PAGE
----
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PM makes fresh offer of dialogue in J&K, advocates bonhomie with Pak

india Updated: Jun 07, 2010 19:53 IST

Making a fresh offer of talks to those in Jammu and Kashmir who shun violence, Prime Minister Manmohan Singh today said attempts continued to be made from "across the Line of Control" to cause disturbances in the state. He also made it clear that meaningful talks with Pakistan, which could lead to resolution of "old issues", were possible only when its soil is not allowed to be used for terrorism against India.

Without naming Pakistan, Singh said it should help in creating an environment in which people from both sides of LoC could live in peace and harmony and work together. On the internal dimension of the Kashmir issue, he noted that three Round Table conferences were held in which civil society and political groups participated.

"We wish to carry forward the dialogue process (in Jammu and Kashmir). We are ready to hold talks with representatives of all sections (in the state) who shun violence," Singh said while addressing the convocation of Sher-i-Kashmir University of Agriculture Sciences and Technology in Srinagar.

He said that following the Roundtable Conferences, five working groups were set up which gave several recommendations. "We are implementing them in a step-wise manner," Singh said, but did not elaborate. One of the Working Groups on reviewing Centre-State relations has recommended autonomy to the state.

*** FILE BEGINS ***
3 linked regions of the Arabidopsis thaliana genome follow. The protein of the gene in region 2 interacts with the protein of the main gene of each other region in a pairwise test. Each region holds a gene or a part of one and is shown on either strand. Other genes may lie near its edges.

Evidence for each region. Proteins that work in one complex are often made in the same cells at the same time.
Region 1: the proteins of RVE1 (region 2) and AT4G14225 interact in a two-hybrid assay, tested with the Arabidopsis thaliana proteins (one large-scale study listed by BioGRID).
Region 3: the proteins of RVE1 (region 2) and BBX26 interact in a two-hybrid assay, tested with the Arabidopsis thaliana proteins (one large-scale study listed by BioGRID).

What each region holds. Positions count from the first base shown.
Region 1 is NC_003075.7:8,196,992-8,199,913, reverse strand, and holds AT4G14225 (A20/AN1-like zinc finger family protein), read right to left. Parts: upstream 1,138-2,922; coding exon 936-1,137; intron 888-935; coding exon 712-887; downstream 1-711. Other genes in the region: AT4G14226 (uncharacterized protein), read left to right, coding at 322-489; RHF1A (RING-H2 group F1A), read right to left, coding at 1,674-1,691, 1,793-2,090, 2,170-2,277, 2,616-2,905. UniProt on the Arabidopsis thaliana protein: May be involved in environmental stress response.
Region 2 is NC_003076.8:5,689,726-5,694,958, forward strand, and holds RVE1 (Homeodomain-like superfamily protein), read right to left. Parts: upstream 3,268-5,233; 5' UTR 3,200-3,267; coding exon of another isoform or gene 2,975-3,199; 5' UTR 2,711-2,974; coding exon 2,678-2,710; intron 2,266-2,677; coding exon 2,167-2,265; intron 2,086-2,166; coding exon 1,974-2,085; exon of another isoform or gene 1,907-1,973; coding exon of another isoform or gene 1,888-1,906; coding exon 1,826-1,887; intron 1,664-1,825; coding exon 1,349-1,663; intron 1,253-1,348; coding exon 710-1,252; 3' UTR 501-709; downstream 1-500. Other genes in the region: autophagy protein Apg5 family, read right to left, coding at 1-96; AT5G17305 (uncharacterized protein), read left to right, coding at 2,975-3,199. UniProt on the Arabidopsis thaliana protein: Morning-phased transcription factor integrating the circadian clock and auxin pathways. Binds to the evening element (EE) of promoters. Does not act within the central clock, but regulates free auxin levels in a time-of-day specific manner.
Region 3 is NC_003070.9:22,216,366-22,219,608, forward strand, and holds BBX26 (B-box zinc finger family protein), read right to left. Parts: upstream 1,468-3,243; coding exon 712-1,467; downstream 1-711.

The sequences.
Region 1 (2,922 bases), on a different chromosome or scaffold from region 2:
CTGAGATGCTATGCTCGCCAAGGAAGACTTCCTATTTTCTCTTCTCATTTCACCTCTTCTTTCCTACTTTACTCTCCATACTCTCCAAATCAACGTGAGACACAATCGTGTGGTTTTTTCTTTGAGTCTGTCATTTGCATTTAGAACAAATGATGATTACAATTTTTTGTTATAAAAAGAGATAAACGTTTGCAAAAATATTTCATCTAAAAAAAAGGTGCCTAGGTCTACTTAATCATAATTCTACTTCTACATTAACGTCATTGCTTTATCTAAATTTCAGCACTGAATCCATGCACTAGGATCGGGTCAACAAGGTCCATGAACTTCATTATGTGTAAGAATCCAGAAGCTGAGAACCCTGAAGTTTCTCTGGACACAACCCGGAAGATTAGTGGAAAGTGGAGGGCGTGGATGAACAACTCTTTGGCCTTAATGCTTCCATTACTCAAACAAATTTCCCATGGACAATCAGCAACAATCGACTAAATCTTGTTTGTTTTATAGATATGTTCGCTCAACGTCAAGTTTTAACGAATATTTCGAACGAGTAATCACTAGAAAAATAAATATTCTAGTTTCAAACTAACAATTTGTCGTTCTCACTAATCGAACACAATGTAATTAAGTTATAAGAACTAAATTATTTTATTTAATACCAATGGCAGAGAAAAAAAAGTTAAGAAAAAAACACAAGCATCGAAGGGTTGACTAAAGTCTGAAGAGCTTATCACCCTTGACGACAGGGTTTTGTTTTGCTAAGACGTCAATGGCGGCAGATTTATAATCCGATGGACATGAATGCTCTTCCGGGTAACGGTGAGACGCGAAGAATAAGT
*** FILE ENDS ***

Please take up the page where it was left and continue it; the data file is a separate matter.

Talking in the context of Pakistan, the Prime Minister said, "today, I would like to say to our neighbours across the Line of Control that they should help in creating an environment in which people from both the sides can live in peace and harmony and work together."

Pointing out that issues between India and Pakistan are well known, he said good neighbourly relations are in the interest of both the countries and necessary for peace and harmony, stability and development of the region.

He said the government would look at all possible measures to strengthen links between people on both sides of Line of Control. In this context, he mentioned consistent efforts being made to increase trade and commerce between different parts of Jammu and Kashmir.

The Prime Minister stated that relations between India and Pakistan over the last one-and-a-half years have been "under the shadow" of the terror attacks in Mumbai that took place on November 26, 2008.

Referring to his meeting with Pakistan Prime Minister Yusuf Raza Gilani in Thimphu last month, he said "both the countries accepted that there is trust deficit between us" and they agreed that "this distance" must be reduced.

"Meaningful talks between the two countries, which can lead to a resolution of old issues, are possible only when Pakistan doesn't let its territory to be used for acts of terror against India," Singh said. He said Gilani had assured him that Pakistan will not allow its soil to be used for terrorist activities against India.

Singh underlined that both India and Pakistan should "adopt effective ways of cooperation" to the benefit of their people as their destiny is linked to each other.